Is a Federal bailout pending on subprime mortgages? Bailout could reach $120 billion

Zogby Poll April 12, 2007

I smell a full court press for a federal bailout program in the wind. Two days ago I participated in the latest Zogby poll that included several questions on sub-prime mortgages.

After taking this survey I also read a Reuters report that mentions “three consumer groups urging lawmakers to change the federal bankruptcy law to help buyers who signed up for risky subprime mortgages.” The story goes on to say that upward of 2.2 million families may lose their homes over the next few years.

“A 1978 provision of the bankruptcy code means bankruptcy courts are powerless to provide relief for major debts such as mortgages.”

Allen Fishbein, Consumer Federation of America’s Director of housing and credit policy, stated that “for many families bankruptcy may be the only viable option to save their home.”

Following is my Readers Digest version of the Zogby questionnaire.

Note: Each of their polls start with basic profile questions about where you live, party registration, who you voted for in the last presidential election, personal finances, church affiliations, etc.

You are given several options for your response i.e. yes, no, not sure, or a scale such as grading from a one to a five as to your concerns to multiple answers.

Do you agree or disagree that home ownership represents the American Dream?

Which of the following statements best represents your view of the “American Dream” of home ownership?

Statement A: The American Dream of home ownership should be an opportunity that is made available to as many people as possible, including those with low income or poor credit. Giving people the chance to purchase a home is the most important thing, even though some people may eventually default on their mortgage.

Statement B: Home ownership is an example of the American Dream, but it is not for everyone and loans should not be given to those who have not proven they can afford a mortgage and who are likely to default.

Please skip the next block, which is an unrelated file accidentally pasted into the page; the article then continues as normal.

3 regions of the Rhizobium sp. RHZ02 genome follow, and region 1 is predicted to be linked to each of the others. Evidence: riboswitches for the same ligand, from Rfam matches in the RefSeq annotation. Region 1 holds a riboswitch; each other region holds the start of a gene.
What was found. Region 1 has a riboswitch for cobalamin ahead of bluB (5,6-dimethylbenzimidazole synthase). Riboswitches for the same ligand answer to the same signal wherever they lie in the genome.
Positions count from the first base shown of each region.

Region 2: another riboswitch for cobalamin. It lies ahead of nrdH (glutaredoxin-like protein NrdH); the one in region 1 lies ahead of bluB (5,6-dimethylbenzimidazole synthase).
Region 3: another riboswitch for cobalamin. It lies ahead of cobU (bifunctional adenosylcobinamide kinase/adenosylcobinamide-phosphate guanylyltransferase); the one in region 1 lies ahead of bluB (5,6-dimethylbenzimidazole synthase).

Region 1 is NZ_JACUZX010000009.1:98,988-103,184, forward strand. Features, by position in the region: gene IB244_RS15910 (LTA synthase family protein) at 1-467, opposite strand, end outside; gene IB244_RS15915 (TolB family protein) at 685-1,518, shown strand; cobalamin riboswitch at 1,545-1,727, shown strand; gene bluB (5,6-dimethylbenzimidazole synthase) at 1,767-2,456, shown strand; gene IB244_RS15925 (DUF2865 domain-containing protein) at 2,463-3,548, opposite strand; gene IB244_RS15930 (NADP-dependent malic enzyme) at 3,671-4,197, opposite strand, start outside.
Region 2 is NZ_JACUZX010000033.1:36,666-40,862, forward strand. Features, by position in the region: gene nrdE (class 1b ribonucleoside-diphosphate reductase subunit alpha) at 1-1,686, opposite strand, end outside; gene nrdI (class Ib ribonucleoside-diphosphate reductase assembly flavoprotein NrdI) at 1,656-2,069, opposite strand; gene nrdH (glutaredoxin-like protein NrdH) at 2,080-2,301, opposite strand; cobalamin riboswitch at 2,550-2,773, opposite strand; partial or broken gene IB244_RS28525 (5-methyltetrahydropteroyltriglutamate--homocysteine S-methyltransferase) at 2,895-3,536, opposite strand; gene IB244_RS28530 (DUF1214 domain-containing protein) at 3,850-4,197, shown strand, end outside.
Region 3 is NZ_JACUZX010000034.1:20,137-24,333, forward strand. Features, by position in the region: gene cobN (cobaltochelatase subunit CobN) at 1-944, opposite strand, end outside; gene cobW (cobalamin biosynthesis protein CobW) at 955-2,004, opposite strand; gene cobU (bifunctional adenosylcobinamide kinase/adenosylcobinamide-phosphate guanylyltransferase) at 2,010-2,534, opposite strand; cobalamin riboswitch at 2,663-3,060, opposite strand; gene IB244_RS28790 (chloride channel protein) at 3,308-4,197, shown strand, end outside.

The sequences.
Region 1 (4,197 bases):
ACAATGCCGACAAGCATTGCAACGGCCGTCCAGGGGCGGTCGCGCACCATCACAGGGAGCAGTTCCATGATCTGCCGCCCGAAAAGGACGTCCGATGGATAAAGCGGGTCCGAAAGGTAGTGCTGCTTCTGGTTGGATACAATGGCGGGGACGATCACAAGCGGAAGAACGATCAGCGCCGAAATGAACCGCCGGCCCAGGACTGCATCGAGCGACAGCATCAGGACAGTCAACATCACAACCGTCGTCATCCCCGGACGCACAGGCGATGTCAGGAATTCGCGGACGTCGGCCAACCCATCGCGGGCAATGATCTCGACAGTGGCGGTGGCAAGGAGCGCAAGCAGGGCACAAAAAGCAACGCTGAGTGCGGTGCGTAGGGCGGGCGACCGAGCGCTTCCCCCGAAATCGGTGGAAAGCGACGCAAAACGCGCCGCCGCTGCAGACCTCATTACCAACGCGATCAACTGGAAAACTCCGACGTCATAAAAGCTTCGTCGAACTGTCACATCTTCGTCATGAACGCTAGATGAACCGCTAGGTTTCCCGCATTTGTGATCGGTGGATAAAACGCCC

How do you expect home prices to change where you live over the next year?

Are you concerned or unconcerned that an increase in mortgage defaults could cause the U.S. economy to go into a recession?

How do think mortgage interest rates a year from now will compare to today’s rates?

Should the government place increased regulations on the mortgage lending industry when it comes to “subprime” mortgages which often require no down payment and no proof of income and are targeted to high-risk borrowers?

Some people have suggested that all mortgage applicants be required to take a class/complete a course on lending practices before they can be approved for a loan so they will be more informed about the lending process. Would you agree or disagree with this type of requirement for borrowers?

Who bears most of the blame for the current problems in the subprime mortgage market?

The lenders are to blame because they knowingly enticed less educated borrowers or those with poor credit into taking on loans they don’t understand and can’t really afford.
The borrowers are to blame because they didn’t not ask enough questions before signing on for a loan or weren’t honest about what they could afford.
Both are equally to blame

Do you agree or disagree that the federal government should provide financial assistance to people who are facing foreclosure on their mortgages?